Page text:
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After a slow start the Guards Armoured Division fought its way through German lines, reaching Valkenswaard in the evening. The division spent the night in the city. The next day they bashed through enemy lines at Waalre, taking out two German 88 mm guns on their way into Eindhoven. The two guns plus the supporting infantry were the last obstacles for the Guards Armoured Division upon reaching Eindhoven, where the tanks and grenadiers linked up with the American paratroopers of the 101st Airborne Division. The Guards Armoured Division wasn't able to cross the Wilhelmina canal yet, because the Germans blew up the bridge at Son when the American paratroopers of the 506 Parachute Infantry Regiment tried to capture the bridge on the 17th. With no bridge big enough to carry tanks across the canal, the Guards Armoured Division sent its bridging platoon forward to install a 'Bailey' bridge.
The engineers finished the Bailey bridge in the morning of September 19. The Guards Armoured Division started moving again and built up speed linking up with the 82nd Airborne Division at Grave within a couple of hours. The bridge at Nijmegen was still in enemy hands and with the 82nd Airborne Division on the defensive in the Nijmegen sector, the tanks were a warm welcome to break the stalemate at the Waal bridges.
McRory's unit, the 2nd battalion Irish Guards drove through Sint-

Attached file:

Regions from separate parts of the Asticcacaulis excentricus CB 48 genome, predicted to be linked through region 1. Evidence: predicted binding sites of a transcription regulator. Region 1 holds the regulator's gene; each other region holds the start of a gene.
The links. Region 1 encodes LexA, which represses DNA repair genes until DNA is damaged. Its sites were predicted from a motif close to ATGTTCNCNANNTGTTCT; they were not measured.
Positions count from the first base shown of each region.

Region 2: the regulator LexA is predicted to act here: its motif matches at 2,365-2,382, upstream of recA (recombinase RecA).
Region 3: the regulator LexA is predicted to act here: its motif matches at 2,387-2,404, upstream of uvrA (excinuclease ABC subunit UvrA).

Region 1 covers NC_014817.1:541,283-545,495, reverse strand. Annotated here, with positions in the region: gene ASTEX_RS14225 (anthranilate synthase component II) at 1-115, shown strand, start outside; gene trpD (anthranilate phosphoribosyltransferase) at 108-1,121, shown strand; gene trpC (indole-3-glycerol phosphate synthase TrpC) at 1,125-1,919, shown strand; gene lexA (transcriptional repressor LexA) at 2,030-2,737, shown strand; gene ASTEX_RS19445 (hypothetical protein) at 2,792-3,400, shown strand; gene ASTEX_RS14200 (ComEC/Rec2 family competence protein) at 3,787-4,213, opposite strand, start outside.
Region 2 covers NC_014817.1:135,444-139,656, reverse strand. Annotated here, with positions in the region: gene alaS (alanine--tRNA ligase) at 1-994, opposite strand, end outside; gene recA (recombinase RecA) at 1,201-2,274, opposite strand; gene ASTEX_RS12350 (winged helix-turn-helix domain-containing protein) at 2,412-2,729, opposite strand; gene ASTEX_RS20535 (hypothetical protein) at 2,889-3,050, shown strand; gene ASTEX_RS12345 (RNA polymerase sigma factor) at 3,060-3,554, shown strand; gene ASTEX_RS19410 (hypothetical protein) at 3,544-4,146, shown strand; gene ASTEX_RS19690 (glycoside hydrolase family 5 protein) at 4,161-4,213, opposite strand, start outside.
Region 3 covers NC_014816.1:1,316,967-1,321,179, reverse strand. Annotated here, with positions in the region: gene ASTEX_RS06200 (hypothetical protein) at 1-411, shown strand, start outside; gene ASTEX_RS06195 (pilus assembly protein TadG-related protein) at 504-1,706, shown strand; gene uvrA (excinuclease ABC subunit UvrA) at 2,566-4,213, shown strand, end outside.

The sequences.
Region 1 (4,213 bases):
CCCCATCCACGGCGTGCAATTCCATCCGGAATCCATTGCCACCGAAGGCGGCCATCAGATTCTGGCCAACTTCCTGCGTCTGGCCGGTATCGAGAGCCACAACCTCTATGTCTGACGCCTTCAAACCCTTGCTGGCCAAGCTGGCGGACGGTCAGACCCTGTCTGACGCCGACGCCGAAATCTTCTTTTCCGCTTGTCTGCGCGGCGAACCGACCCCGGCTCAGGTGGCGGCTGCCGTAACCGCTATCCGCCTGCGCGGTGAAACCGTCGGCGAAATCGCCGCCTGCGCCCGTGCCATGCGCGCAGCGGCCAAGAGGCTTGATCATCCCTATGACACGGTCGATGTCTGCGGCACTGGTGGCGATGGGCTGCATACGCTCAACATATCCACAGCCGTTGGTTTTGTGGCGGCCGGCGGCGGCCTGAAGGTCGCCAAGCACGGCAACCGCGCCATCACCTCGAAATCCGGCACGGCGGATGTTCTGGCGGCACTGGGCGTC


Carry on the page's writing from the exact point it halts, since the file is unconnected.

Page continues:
On 19 September the Germans launched a ferocious attack on the lines of the American 502nd Parachute Infantry Regiment at Sint Oedenrode. Company C formed a blocking line at the 'Schijndelseweg' on the northern side of the village. The company was heavily engaged with the enemy. The lightly equipped paratroopers of company C were up against superior German forces supported by artillery, 88 mm and 20 mm guns. Lieutenant-
Photo: On 19 September tanks of the Guards Armoured Division were heading towards Anhem as quickly as possible. J. van de Ven, a citizen of Sint-
Photo: James ‘Paddy’ McRory’s unit, 2nd battalion Irish Guards, used Sherman Mark V’s and Sherman Firefly VC’s.
Photo: On this photo we see three members of Headquarters company 1st Battalion 502nd Parachute Infantry Regiment: S/Sgt. Stanley F. Czarniak, Pvt. Charles J. Murz and S/Sgt. Roy W. Nickrent. Roy Nickrent was on top of McRory’s tank on September 20 and S/Sgt Stanley Czarniak helped McRory on September 21.
The German attack collapsed and the American paratroopers, together with McRory's tank, were able to push forward hundreds of yards pushing back the Germans towards Schijndel. In the meantime three more tanks from C squadron 15/19 Hussars arrived from Son now joined the attack, creating a sure win for the Anglo-
Two days later, on September 21, Cassidy asked McRory and Murphy to help clean up the Schijndelseweg from stray groups of Germans. Without hesitation McRory pulled out and was now helped by American paratrooper S/Sgt. Stanley Czarniak, another member from Cassidy’s HQ company section. Together they were able to take out an 88 mm gun and armored car on the Schijndelseweg.
With the support of Sergeant James 'Paddy' McCrory the American paratroopers were able to stabalize the frontline again on the north side of Sint-
After this engagement McCrory fought with his unit towards Nijmegen from where he would eventually fight his way into Germany. Sadly, just two weeks before the end of the war on April 24 1945, McCrory was killed in action. James 'Paddy' McCrory, aged 27, is buried on Becklingen war cemetery in Germany, Plot: 4, Row:B , Grave: 11.